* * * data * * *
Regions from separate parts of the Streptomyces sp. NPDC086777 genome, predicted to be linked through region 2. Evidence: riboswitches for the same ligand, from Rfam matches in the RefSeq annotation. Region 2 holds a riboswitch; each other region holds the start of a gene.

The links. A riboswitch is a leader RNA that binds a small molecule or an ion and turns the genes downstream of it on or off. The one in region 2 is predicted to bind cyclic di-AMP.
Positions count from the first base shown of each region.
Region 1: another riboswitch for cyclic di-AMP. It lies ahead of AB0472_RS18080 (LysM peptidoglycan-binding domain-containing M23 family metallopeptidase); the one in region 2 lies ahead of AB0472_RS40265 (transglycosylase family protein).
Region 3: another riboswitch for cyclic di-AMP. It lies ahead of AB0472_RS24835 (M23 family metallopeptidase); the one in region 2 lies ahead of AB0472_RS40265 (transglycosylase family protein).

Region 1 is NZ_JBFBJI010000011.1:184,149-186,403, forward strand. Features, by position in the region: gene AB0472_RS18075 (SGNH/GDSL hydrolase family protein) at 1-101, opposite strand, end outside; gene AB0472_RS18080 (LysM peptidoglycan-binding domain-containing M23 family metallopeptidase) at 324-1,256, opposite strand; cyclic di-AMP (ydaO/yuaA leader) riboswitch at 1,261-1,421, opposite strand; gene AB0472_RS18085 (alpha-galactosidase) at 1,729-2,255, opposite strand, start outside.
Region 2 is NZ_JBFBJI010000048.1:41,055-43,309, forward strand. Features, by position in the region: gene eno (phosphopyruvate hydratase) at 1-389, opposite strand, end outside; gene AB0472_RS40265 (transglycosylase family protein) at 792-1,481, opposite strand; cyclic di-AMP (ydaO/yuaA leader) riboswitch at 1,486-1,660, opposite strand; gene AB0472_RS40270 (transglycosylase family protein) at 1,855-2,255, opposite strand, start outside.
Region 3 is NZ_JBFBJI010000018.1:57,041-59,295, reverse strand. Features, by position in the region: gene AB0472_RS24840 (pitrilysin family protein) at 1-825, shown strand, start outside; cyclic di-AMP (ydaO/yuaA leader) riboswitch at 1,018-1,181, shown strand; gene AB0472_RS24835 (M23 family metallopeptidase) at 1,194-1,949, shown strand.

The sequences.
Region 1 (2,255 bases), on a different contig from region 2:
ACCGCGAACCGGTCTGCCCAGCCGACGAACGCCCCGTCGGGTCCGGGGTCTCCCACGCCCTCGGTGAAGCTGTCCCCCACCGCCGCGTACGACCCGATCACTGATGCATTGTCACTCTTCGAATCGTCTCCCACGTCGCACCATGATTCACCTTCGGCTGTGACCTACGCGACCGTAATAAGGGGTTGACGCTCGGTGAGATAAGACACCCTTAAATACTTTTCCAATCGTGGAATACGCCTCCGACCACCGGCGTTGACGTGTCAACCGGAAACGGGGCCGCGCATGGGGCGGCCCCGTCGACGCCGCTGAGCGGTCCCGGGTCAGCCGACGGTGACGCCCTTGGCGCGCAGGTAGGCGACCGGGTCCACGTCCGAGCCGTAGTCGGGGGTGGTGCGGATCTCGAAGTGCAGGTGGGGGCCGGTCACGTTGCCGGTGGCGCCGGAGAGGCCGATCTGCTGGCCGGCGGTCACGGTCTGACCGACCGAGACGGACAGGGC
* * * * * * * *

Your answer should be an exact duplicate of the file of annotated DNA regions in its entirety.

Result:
Regions from separate parts of the Streptomyces sp. NPDC086777 genome, predicted to be linked through region 2. Evidence: riboswitches for the same ligand, from Rfam matches in the RefSeq annotation. Region 2 holds a riboswitch; each other region holds the start of a gene.

The links. A riboswitch is a leader RNA that binds a small molecule or an ion and turns the genes downstream of it on or off. The one in region 2 is predicted to bind cyclic di-AMP.
Positions count from the first base shown of each region.
Region 1: another riboswitch for cyclic di-AMP. It lies ahead of AB0472_RS18080 (LysM peptidoglycan-binding domain-containing M23 family metallopeptidase); the one in region 2 lies ahead of AB0472_RS40265 (transglycosylase family protein).
Region 3: another riboswitch for cyclic di-AMP. It lies ahead of AB0472_RS24835 (M23 family metallopeptidase); the one in region 2 lies ahead of AB0472_RS40265 (transglycosylase family protein).

Region 1 is NZ_JBFBJI010000011.1:184,149-186,403, forward strand. Features, by position in the region: gene AB0472_RS18075 (SGNH/GDSL hydrolase family protein) at 1-101, opposite strand, end outside; gene AB0472_RS18080 (LysM peptidoglycan-binding domain-containing M23 family metallopeptidase) at 324-1,256, opposite strand; cyclic di-AMP (ydaO/yuaA leader) riboswitch at 1,261-1,421, opposite strand; gene AB0472_RS18085 (alpha-galactosidase) at 1,729-2,255, opposite strand, start outside.
Region 2 is NZ_JBFBJI010000048.1:41,055-43,309, forward strand. Features, by position in the region: gene eno (phosphopyruvate hydratase) at 1-389, opposite strand, end outside; gene AB0472_RS40265 (transglycosylase family protein) at 792-1,481, opposite strand; cyclic di-AMP (ydaO/yuaA leader) riboswitch at 1,486-1,660, opposite strand; gene AB0472_RS40270 (transglycosylase family protein) at 1,855-2,255, opposite strand, start outside.
Region 3 is NZ_JBFBJI010000018.1:57,041-59,295, reverse strand. Features, by position in the region: gene AB0472_RS24840 (pitrilysin family protein) at 1-825, shown strand, start outside; cyclic di-AMP (ydaO/yuaA leader) riboswitch at 1,018-1,181, shown strand; gene AB0472_RS24835 (M23 family metallopeptidase) at 1,194-1,949, shown strand.

The sequences.
Region 1 (2,255 bases), on a different contig from region 2:
ACCGCGAACCGGTCTGCCCAGCCGACGAACGCCCCGTCGGGTCCGGGGTCTCCCACGCCCTCGGTGAAGCTGTCCCCCACCGCCGCGTACGACCCGATCACTGATGCATTGTCACTCTTCGAATCGTCTCCCACGTCGCACCATGATTCACCTTCGGCTGTGACCTACGCGACCGTAATAAGGGGTTGACGCTCGGTGAGATAAGACACCCTTAAATACTTTTCCAATCGTGGAATACGCCTCCGACCACCGGCGTTGACGTGTCAACCGGAAACGGGGCCGCGCATGGGGCGGCCCCGTCGACGCCGCTGAGCGGTCCCGGGTCAGCCGACGGTGACGCCCTTGGCGCGCAGGTAGGCGACCGGGTCCACGTCCGAGCCGTAGTCGGGGGTGGTGCGGATCTCGAAGTGCAGGTGGGGGCCGGTCACGTTGCCGGTGGCGCCGGAGAGGCCGATCTGCTGGCCGGCGGTCACGGTCTGACCGACCGAGACGGACAGGGC